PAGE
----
Researchers elucidate the mechanics of cellular attachment
For cells to assemble into tissues and whole organs, the extracellular matrix (ECM) as well as integrins are required. The ECM forms a kind of extra-cellular protein meshwork; the integrins are surface proteins, which cells use to attach to this extracellular support structure. How human cells balance attachment to versus detachment from the ECM is an unresolved question. The research team led by Professor Christof Hauck in the Department of Biology at the University of Konstanz, have now identified a key enzyme called PPM1F that regulates integrin detachment from the ECM. The results have been published in the online edition of the Journal of Cell Biology.
The ECM mainly consists of a network of protein fibers such as collagen and other filamentous extracellular proteins. In order to adhere to this meshwork, nearly every human cell possesses integrins. Integrins operate like molecular carabiners that lock the cells to the network of collagen fibers or other ECM proteins and thus provide a strong focal point of attachment for the cell. However, cells do not always stay in place, sometimes migrating over long distances to their final destination—just think of immune cells that have to travel from the lymph node to a skin wound. As a solution, nature provided integrins with special features.
Like a sailor in the ship's rigging
Integrins are peculiar, because they can be repeatedly folded over and extended: When folded over, integrins cannot connect to the ECM, as the carabiner is buried. Upon extension of the integrin, the carabiner is exposed and can lock the cell to the ECM. Interestingly, cells can extend integrins at the front end of the cell, while they fold over their integrins at the rear and detach from the ECM at these positions. Cycles of integrin-mediated attaching and detaching allow cells to move in the protein meshwork of the extracellular matrix like a sailor climbs in the ship's rigging.
Integrins consist of two parts, the α and the β subunits. Both subunits traverse the cell membrane, so that a small part of the protein is inside the cell, but the larger portion, the actual carabiner, is outside of the cell. It has been known for some time that the extension of the integrin is initiated by the integrin β subunit: In particular, the protein talin initially binds to the intracellular part of the β subunit and triggers integrin extension and thus the activation of the carabiner.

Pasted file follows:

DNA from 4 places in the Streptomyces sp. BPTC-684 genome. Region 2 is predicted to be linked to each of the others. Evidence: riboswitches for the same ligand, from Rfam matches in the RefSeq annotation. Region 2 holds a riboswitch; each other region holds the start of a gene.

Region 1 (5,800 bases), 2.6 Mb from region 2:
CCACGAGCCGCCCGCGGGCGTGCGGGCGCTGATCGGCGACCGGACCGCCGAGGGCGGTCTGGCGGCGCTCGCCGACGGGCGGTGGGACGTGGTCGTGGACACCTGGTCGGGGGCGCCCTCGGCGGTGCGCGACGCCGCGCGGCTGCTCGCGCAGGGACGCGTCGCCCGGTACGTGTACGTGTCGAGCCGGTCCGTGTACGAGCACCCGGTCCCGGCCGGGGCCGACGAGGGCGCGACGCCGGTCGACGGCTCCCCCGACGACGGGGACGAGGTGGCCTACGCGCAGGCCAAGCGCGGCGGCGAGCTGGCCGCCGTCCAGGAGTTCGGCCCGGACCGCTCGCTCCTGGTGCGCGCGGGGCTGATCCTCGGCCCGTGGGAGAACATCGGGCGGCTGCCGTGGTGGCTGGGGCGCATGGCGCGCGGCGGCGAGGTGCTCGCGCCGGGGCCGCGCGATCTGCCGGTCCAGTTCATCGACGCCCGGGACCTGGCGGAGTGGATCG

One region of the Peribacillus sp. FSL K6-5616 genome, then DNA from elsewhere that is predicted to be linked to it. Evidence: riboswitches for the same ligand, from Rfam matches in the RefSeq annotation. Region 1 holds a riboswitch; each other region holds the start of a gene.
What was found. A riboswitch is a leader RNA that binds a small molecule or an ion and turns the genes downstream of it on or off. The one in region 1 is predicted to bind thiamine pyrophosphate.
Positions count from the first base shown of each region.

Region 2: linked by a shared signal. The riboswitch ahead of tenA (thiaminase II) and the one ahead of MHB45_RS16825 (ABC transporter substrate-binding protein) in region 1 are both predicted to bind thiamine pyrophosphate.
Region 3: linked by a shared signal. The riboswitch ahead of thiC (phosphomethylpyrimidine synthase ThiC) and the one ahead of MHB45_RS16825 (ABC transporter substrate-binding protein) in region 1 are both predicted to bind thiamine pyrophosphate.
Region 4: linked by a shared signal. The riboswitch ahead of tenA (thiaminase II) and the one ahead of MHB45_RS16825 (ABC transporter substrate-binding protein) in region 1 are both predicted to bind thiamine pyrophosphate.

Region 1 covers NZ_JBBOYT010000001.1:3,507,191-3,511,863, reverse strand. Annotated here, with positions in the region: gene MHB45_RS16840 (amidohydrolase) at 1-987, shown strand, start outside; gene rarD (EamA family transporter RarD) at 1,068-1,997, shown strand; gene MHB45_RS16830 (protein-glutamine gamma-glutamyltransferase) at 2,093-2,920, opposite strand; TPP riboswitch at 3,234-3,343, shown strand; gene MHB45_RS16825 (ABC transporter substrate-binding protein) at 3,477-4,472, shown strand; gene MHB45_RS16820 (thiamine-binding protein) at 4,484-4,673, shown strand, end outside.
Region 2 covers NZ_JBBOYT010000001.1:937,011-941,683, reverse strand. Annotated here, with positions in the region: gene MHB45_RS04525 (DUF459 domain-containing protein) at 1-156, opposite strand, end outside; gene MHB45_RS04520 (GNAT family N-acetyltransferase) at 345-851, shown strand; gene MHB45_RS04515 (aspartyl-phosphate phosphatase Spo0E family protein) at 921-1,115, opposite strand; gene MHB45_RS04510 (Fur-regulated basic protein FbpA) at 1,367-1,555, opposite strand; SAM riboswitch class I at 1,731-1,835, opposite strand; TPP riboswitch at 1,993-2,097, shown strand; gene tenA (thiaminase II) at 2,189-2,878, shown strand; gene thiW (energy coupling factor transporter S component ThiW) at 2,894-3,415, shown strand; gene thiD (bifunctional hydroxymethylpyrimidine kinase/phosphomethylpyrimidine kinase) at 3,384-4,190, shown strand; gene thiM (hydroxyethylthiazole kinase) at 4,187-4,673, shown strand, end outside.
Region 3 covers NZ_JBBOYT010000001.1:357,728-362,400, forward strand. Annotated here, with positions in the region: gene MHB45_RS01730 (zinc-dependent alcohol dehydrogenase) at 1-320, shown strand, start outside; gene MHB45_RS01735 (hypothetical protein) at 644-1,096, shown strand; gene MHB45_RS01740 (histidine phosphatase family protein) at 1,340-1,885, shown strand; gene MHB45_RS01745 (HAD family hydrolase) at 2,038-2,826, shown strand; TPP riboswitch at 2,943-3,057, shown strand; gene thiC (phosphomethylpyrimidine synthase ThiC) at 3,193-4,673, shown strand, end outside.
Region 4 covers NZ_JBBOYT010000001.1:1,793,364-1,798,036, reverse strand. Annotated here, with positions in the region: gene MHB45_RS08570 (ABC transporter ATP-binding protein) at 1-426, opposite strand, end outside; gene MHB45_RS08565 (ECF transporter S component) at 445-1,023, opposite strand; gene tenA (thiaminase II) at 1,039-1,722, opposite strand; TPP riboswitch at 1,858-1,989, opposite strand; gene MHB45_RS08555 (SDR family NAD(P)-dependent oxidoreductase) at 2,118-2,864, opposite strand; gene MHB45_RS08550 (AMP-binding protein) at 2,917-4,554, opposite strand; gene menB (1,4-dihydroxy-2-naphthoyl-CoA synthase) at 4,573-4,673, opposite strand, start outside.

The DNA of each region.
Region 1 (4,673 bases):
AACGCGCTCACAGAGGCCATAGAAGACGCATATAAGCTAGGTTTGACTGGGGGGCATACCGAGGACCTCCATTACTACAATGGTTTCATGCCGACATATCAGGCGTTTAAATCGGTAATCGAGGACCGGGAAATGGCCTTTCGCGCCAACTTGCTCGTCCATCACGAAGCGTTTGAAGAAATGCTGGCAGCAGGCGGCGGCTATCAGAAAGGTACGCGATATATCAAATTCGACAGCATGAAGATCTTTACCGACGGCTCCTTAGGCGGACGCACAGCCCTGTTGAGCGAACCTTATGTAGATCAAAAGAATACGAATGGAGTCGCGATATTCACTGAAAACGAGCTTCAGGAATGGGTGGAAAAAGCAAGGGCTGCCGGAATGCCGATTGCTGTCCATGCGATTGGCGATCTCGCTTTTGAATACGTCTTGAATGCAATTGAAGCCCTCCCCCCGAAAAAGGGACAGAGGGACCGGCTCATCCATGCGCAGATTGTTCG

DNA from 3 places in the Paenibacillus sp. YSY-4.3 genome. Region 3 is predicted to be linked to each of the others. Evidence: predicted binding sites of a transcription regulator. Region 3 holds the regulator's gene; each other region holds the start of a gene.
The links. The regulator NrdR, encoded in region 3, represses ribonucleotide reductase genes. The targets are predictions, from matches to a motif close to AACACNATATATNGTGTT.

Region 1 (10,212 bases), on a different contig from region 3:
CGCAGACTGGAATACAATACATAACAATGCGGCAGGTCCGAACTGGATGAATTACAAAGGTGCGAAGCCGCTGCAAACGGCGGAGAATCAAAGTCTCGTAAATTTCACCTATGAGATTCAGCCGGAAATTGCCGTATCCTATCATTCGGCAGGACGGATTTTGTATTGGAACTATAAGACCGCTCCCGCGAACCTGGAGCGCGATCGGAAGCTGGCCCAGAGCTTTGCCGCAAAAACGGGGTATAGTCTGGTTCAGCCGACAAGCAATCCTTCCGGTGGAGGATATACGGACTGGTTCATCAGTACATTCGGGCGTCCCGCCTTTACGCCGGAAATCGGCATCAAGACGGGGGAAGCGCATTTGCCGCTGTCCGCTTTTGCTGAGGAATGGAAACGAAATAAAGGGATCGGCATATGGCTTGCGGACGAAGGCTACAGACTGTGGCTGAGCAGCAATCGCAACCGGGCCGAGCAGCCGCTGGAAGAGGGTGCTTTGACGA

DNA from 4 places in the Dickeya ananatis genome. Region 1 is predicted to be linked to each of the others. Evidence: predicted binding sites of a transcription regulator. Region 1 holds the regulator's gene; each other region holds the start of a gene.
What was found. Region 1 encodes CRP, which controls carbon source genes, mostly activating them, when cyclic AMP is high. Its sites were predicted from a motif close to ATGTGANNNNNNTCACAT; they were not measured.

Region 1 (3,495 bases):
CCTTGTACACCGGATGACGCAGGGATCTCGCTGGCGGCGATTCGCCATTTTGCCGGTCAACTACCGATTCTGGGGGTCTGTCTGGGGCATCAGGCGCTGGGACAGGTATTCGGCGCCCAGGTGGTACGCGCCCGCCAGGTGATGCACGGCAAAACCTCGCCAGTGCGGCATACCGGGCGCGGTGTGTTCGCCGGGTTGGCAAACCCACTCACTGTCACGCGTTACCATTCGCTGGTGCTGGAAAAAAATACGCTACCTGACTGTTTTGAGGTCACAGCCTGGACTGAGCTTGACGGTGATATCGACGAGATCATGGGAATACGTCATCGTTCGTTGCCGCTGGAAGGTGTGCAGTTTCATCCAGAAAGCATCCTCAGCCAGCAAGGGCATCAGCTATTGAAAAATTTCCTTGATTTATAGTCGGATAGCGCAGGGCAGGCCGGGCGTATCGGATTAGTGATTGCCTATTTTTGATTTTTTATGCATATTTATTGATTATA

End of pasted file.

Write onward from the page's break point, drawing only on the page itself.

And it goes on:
Without phosphorylation the carabiner hook remains buried
Tanja Grimm and Nina Dierdorf, doctoral researchers at the Konstanz Research School Chemical Biology have discovered that the β subunit is being marked for talin binding by a small chemical modification, a so-called phosphorylation. This phos-phorylation works like a switch: Upon phosphorylation, talin can bind and the integrin is extended. If phosphorylation does not take place or if this position in the integrin is mutated, talin does not associate and the carabiner remains buried. Consequently, the cells lose their grip.
Moreover, the doctoral researchers report for the first time that a single enzyme is responsible for reversing the phosphorylation of the integrin β subunit: the protein phosphatase PPM1F. This enzyme can remove the phosphorylation and thus trigger the integrins to fold over. The PPM1F-regulated "phosphorylation switch" in the integrin seems to be essential, because in the absence of PPM1F, embryonic development terminates prematurely when different cell types have to arrange themselves into functioning tissues. Isolated cells, in which the PPM1F gene is disrupted, show enhanced attachment to the extracellular matrix and can hardly move, as they are unable to release integrin-based matrix contacts.
The researchers now hope that this knowledge can be used in the future to specifically control PPM1F activity and thus the functionality of integrins. In some tumor cells, this phosphatase appears to be particularly abundant, and the resulting reduced adhesion of such tumor cells could be one of the reasons that they are able to leave the primary tumor and form metastases at distant body sites.
"In the next step, we want to learn how to manipulate the phosphorylation switch and thus the function of integrins," says Tanja Grimm, first author of the study. "We might be able to specifically influence integrin-dependent processes in our body, from immune cell movement to tumor metastasis. With these novel findings we might help our cells to firmly stay in touch with their surrounding and prevent them straying away for the worse."